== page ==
Pat Foley couldn’t believe it when he got the call earlier this summer: he was a Foster Hewitt Memorial Award winner and would be part of the Hockey Hall of Fame.
“I asked, ‘Wasn’t there anyone else?’” Foley said on Saturday. “Truthfully, it’s still hard to wrap my head around it. But to me, this is the stuff that happens at the end of your career. I think I have a few more miles left in me.”
Foley discussed the prestigious honor, his love of broadcasting and how he got to the Chicago Blackhawks’ booth during his panel session at the Chicago Hilton on Saturday morning. The affable Foley, who just completed his 31st year with the Blackhawks, will receive the Foster Hewitt award at the Hockey Hall of Fame NHL Media Awards luncheon on Nov. 17. His award plaque will be displayed in the Esso Great Hall, alongside previous recipients.
Saturday’s session, which also included Eddie Olczyk, Murray Bannerman and Denis Savard, was a mix of jokes, anecdotes and high praise for Foley.
“It’s an honor and a half to sit in that chair and have someone you respect so much and someone you grew up listening to,” Olczyk said of Foley. “It’s an intimidating chair to sit in every night. But as a team we have great chemistry and a great passion for hockey, the city of Chicago and the Blackhawks. There’s honesty and every once in a while, partner, we have a little fun, too.”
Foley called his first game with the Blackhawks in 1981, nearly two years after he found himself unemployed — the Grand Rapids Owls, whose games he’d called until then, folded — and looking for his next broadcasting break. Enter Foley Buick, run by his father, Bob, a cassette tape of Foley’s work with the Owls and Michael Wirtz, brother of then-Blackhawks owner Bill. The tape ended up in Michael Wirtz’s car, and not long after Foley ended up with the Blackhawks’ broadcasting job.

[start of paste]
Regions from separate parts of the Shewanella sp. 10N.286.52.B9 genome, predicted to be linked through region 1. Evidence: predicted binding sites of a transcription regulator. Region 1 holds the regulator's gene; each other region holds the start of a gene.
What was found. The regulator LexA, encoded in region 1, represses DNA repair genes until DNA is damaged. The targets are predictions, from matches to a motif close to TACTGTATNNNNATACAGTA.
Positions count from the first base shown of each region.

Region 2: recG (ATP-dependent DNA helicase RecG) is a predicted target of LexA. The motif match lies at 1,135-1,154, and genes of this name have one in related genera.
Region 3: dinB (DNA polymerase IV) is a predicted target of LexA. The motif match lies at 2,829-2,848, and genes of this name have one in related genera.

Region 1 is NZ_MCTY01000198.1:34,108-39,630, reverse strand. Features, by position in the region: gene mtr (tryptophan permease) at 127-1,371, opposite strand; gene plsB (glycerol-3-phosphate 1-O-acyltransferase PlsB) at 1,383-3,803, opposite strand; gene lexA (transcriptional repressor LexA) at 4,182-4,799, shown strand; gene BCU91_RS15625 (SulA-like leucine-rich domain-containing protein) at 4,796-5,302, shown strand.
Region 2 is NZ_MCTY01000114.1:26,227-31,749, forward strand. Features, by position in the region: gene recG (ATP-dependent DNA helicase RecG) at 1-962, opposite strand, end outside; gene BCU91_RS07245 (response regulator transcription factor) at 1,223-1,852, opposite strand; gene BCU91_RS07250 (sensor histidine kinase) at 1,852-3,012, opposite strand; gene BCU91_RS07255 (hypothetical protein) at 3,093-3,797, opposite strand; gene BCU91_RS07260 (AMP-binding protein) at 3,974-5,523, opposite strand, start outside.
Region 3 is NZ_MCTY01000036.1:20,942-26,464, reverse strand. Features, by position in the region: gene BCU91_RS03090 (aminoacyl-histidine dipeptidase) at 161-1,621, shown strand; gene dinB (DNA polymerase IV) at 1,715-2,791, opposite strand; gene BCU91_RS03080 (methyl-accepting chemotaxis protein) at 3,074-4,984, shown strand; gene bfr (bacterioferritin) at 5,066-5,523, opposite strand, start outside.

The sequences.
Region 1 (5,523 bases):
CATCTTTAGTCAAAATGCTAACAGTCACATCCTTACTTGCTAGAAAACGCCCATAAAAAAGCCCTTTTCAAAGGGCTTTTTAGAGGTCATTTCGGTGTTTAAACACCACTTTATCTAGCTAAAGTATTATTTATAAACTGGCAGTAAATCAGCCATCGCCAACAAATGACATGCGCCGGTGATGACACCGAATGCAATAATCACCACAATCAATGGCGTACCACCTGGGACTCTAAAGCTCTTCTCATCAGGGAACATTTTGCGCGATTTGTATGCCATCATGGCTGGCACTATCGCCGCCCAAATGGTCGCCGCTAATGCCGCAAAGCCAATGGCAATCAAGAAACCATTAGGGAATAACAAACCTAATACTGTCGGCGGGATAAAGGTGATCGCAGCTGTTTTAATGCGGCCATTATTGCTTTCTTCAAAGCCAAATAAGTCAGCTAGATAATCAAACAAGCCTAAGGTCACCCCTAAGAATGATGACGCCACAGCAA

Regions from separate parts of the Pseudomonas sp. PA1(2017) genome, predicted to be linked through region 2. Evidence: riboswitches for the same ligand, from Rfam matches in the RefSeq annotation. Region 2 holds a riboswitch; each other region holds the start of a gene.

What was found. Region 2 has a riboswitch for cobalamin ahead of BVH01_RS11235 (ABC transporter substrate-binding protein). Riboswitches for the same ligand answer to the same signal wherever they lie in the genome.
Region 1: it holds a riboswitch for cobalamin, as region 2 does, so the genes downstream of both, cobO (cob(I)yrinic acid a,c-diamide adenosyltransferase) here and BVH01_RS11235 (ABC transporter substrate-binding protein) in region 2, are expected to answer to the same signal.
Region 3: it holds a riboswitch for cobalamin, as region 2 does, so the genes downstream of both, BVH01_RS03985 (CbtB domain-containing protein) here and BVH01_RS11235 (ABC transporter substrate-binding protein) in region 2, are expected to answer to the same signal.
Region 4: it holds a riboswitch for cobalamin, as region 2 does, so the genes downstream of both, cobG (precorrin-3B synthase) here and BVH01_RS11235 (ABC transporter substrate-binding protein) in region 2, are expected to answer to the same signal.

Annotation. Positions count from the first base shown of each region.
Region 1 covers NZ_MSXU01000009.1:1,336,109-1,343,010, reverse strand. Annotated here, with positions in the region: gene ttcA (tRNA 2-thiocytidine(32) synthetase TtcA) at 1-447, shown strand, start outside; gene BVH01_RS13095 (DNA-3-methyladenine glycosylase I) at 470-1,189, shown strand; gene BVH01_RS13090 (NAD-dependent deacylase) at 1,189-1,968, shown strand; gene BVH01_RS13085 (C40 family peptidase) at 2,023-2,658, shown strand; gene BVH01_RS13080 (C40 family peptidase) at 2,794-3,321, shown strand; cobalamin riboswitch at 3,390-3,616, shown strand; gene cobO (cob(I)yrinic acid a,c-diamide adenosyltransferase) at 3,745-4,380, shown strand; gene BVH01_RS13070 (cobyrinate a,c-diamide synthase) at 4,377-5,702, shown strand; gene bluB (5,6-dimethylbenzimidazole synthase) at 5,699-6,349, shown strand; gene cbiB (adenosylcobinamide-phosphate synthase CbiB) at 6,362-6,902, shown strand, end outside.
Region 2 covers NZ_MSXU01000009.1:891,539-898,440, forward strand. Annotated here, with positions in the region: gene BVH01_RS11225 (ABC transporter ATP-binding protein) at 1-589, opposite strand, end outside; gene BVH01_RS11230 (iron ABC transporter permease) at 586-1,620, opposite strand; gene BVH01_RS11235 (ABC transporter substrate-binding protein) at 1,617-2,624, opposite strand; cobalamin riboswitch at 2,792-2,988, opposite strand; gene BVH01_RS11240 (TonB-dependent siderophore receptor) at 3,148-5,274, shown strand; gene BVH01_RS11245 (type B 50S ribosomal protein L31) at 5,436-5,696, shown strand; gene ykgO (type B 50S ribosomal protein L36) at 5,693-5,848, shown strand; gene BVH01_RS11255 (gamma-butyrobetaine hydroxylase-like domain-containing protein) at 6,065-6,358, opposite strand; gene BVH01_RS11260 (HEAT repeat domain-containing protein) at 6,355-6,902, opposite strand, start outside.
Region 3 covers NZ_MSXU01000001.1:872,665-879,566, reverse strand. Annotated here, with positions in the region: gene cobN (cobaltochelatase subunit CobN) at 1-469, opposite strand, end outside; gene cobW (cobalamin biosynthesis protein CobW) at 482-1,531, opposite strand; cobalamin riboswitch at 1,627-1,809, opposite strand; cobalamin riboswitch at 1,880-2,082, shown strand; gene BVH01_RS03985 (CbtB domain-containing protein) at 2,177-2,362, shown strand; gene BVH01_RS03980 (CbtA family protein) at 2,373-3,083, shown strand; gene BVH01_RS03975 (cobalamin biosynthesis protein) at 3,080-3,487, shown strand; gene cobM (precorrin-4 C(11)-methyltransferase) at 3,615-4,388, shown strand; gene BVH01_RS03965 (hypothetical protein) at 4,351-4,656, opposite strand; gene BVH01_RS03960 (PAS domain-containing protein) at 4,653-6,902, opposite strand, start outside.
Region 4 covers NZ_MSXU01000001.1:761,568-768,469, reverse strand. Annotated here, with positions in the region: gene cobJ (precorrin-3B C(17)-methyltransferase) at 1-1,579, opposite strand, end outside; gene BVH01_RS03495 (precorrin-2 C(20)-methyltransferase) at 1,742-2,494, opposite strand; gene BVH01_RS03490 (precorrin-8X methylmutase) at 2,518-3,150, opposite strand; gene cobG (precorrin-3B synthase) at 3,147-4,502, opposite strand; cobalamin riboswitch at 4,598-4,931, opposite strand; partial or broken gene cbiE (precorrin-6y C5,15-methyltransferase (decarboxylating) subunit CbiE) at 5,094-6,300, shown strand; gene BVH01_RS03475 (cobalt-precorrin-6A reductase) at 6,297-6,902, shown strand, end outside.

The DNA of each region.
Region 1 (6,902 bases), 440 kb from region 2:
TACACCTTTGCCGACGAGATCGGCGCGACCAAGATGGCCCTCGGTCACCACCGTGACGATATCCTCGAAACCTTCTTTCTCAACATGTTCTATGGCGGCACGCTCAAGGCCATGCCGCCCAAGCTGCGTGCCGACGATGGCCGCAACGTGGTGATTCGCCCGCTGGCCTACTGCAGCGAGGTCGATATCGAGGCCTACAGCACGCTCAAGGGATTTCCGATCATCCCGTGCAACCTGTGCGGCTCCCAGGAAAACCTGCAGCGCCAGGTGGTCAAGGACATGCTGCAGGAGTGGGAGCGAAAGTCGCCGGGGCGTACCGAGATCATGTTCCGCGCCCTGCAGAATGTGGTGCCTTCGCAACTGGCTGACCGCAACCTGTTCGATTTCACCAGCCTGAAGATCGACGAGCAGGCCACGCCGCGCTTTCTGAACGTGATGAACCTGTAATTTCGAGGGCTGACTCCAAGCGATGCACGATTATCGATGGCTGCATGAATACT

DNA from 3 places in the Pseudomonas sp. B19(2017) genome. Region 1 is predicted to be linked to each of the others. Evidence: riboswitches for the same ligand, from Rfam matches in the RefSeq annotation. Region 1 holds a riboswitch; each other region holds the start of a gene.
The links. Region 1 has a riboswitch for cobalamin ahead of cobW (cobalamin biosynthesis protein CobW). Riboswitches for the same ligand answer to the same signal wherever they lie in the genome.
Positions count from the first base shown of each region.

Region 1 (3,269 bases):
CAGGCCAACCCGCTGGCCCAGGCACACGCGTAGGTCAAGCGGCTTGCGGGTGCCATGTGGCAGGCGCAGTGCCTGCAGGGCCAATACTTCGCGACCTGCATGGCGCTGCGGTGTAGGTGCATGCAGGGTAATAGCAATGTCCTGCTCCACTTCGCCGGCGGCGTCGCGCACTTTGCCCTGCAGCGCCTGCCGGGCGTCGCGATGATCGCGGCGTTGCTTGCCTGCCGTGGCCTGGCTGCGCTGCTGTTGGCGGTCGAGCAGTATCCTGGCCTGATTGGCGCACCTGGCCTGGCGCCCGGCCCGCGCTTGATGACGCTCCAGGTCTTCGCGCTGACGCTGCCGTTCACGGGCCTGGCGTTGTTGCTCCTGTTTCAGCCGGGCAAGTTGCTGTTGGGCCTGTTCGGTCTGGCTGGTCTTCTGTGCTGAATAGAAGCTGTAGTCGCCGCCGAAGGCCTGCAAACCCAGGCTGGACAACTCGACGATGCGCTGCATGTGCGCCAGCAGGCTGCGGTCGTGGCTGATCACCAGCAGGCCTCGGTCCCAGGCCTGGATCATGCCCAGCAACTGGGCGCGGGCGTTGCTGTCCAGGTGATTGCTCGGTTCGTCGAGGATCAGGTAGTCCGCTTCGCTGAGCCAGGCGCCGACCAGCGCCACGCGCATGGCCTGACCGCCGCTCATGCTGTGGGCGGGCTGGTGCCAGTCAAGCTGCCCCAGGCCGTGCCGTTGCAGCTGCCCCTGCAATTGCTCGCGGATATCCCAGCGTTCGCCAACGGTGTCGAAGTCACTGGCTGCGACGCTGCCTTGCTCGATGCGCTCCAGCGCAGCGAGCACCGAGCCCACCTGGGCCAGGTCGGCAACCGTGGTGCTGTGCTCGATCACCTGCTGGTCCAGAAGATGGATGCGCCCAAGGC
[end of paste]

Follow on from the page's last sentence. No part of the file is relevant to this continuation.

“I love telling that story,” Foley said. “Because my dad had a huge hand in me getting this job.”
And Foley played a huge part in making Blackhawks players’ names part of the Chicago lexicon, from his “Baaaaaannermaaaann!” for the team’s former goaltender to the “Savoir-Faire” he dubbed Savard.
“I had what is considered an average career with the Blackhawks. For a guy who played eight years and had the type of career I had, for the name recognition that Pat Foley is directly responsible for, it’s phenomenal,” Bannerman said. “People who weren’t even born when I played, when they hear the Bannerman call, they know I was part of those Blackhawks teams. The effect it’s had on my life, it’s hard to put into words what it means to me.”
Savard echoed the same sentiment.
“Savoire-Faire took my name out there; people still say it to me today. Pat started all that,” Savard said. “But the bottom line with Pat for me is, he’s fun to be around. When I was a player or coaching, we kept the same relationship. We were always close.”
Foley got to know some of the great Chicago broadcasters, from Harry Caray to Jack Brickhouse to Vince Lloyd. They’d critique him at times, and he never minded one bit of it.
“I looked at that as a college course or something. It wasn’t intimidating at all,” he said. “Brickhouse went out of his way to reach out to me and be very nice to me when I was a young broadcaster. Stuff like that really went a long way.”
Foley has carved out a tremendous career, one that’s nowhere near being done. As he said, he’s got some miles still left in him. And he’s going to enjoy the ride.